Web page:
Facebook Twitter Pinterest Youtube Instagram Give


Francis was born in Assisi, a charming hill town in the Italian region of Umbria. His father, Pietro Bernardone, was a wealthy cloth merchant who traded often in France, and his mother, Pica, is said to have belonged to a noble family of Provence. Though baptized “John”, their only son was called “Francesco” or “the Frenchman”.
St. Francis of Assisi giving his father his clothesYoung Francis had an expansive nature and was a lover of life, spending his father’s money lavishly. He was also devoted to romantic chivalry then being extolled by troubadours.

At twenty he fought for Assisi against Perugia and was imprisoned for a year. Later, he sought to join another general, and bought a handsome horse and outfit, but meeting a poor man on the way, gave him his clothes. Taken ill, he heard a voice that invited him to fight for “the master” rather than the man.

As he prayed in the Church of San Damiano, he heard a voice coming from the crucifix: “Francis go and repair my house, which you see is falling down.” Thinking he was ordered to rebuild the crumbling church, he sold a bolt of cloth, and his horse and offered the money to the pastor who refused to use it.

St. Francis of AssisiFrom then on, young Francis embarked upon a spiritual path that culminated in his father publicly disowning him. In a dramatic gesture, Francis handed his father all his clothes, and was covered by the bishop’s cloak. He then set out to beg alms to repair churches in his area. Knowing him, the town’s people mocked him, all of which he bore joyfully.

Francis had fallen in love with “Lady Poverty”, leaving all to find ALL. His was the calling to counteract the worldly spirit then infecting society, so contrary to the spirit of the Gospel that had built the Middle Ages.

Around the small chapel of Portiuncula, in the valley below Assisi, he built a first community of wood and mud huts. As others joined him, the community grew to the point that he sought approval of Pope Innocent III in Rome, who, having had a dream of Francis holding up God’s falling church, blessed his Order.

Out of humility, Francis gave his order the name of “Friars Minor”, and never sought ordination, thinking himself unworthy of such an honor.

He also co-founded a feminine branch of the Franciscans with St. Clare of Assisi.

In the fall of 1212, St. Francis resolved to go and preach to the Muslims. His first two attempts were foiled, and he returned to Italy where he preached extensively.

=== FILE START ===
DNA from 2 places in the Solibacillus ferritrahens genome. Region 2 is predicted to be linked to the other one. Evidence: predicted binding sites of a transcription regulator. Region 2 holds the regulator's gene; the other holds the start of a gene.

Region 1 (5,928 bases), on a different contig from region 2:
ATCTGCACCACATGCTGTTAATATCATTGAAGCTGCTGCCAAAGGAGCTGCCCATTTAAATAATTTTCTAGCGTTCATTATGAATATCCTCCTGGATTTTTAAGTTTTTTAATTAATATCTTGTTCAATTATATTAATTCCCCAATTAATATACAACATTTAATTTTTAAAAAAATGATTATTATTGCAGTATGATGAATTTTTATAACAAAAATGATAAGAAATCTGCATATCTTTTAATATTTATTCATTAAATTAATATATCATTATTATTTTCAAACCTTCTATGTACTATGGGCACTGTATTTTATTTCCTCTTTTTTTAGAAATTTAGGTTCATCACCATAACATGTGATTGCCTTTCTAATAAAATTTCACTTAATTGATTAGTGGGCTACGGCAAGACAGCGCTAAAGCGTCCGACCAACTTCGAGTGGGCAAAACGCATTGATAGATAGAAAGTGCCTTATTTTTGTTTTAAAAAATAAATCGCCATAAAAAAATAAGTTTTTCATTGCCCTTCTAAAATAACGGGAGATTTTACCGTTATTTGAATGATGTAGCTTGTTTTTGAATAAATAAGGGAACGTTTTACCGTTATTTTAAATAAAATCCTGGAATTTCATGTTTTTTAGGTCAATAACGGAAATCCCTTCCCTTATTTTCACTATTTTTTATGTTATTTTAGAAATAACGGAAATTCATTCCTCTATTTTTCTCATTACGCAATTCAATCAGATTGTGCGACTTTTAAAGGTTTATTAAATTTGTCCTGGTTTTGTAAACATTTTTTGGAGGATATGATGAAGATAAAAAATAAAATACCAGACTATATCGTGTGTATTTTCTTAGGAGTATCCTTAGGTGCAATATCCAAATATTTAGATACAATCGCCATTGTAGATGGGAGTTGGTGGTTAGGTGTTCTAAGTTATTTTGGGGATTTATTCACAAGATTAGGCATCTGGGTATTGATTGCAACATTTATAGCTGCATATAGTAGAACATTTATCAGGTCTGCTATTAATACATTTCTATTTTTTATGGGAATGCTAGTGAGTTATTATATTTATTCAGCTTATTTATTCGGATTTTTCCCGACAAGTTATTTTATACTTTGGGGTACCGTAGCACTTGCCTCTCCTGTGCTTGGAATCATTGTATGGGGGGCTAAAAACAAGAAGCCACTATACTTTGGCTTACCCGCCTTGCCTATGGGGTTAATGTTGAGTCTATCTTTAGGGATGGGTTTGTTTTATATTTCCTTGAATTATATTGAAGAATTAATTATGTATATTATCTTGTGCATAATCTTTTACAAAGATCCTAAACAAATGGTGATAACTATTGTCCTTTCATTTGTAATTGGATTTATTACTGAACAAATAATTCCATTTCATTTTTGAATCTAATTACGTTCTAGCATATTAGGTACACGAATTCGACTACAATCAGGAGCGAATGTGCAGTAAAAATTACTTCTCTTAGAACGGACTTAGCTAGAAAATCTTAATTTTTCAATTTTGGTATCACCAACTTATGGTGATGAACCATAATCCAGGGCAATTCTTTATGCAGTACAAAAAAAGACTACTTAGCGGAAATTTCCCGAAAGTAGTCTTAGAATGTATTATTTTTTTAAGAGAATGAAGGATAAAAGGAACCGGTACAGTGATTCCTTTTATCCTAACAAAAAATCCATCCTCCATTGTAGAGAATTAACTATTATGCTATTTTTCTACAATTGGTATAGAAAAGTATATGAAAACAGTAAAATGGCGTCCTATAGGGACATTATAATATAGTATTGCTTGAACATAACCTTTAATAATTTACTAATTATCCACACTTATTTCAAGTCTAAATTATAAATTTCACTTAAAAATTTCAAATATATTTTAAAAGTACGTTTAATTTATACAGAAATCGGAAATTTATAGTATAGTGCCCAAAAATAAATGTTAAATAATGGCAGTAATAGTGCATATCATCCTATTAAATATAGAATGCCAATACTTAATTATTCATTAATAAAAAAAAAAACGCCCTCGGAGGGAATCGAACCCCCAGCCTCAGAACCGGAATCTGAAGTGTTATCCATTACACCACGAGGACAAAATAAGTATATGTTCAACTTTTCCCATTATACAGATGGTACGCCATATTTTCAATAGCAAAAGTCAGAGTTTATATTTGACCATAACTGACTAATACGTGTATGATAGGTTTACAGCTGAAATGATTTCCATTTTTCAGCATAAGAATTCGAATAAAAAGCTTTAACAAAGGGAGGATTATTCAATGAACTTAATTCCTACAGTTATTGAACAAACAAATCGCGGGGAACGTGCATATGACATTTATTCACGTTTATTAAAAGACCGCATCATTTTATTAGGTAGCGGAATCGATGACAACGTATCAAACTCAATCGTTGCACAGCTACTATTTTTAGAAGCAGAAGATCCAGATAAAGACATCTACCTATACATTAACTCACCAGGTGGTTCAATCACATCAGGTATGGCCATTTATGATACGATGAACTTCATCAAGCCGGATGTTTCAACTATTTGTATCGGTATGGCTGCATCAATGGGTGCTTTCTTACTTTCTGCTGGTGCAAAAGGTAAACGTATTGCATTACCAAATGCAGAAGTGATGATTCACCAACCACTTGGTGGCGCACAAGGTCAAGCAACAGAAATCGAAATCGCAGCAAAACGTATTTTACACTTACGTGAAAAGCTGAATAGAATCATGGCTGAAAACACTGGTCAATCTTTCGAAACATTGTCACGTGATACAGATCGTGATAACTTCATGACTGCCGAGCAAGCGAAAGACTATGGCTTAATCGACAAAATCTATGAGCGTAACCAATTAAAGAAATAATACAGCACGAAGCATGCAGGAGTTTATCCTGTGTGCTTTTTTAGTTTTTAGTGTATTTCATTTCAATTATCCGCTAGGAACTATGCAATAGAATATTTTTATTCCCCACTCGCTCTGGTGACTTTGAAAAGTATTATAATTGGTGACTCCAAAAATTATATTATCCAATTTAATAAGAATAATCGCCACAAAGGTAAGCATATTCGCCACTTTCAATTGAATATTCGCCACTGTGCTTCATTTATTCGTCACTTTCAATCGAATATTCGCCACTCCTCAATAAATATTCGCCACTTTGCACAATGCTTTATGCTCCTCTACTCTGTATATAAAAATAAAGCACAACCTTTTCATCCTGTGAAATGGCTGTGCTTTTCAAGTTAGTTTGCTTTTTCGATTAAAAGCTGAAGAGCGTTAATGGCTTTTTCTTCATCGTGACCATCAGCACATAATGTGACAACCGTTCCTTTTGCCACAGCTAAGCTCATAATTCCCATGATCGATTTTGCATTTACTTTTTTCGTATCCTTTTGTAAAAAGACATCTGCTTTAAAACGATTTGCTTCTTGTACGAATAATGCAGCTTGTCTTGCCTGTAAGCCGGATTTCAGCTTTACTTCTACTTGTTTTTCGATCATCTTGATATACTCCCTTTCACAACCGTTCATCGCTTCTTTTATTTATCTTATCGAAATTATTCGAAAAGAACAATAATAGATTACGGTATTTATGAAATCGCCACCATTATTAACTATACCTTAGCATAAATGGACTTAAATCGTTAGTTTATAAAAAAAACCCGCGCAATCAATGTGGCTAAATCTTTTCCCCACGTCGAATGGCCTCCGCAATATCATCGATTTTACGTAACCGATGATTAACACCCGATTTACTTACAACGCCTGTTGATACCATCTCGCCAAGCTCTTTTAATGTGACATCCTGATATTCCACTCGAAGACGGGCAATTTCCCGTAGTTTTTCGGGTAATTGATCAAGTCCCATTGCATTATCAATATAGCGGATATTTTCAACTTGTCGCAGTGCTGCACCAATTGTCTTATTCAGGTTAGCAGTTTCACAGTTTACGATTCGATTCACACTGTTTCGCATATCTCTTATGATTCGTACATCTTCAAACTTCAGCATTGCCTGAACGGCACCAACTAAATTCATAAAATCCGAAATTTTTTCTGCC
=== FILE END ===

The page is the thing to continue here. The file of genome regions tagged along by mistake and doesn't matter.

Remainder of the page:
In 1219 he went into Egypt with the Crusading army, and fearlessly sought and faced Sultan Malek-al-Kamil, who, impressed with his teaching, invited the monk to stay with him, but, ultimately, did not make a commitment.

Disappointed, Francis returned to Italy to face a crisis developing in his Order, now spread throughout Europe. In response to a movement attempting to overturn his initial ideal of strict poverty, he revised his rule. The form ultimately approved by Pope Honorius III in 1223 substantially represented the spirit of St. Francis.

In August of 1224, Francis retired with a companion to Mount Alvernia where he was granted the stigmata of Christ. As his health worsened, the wounds were a source of further pain and weakness and he also became nearly blind.

He died surrounded by his spiritual sons, laying on the floor as he had requested, exhorting his brethren to love of God, of poverty and of the Gospel, “before all other ordinances”.

He was forty five, and was canonized only two years later by Pope Gregory IX.

 


 

 

 

Quote of the day

DAILY QUOTE for September 28, 2020

We must practice modesty, not only in our looks, but also in...

read link

September 28

 

We must practice modesty,
not only in our looks, but also in our whole deportment,
and particularly
in our dress, our walk, our conversation, and all similar actions.

St. Alphonsus Maria de Liguori


My Mother, I will stand with you on OCTOBER 10, 2020

Saint of the day

SAINT OF THE DAY

St. Wenceslaus

The jealous brother stabbed the king and held him down as ot...

read link

St. Wenceslaus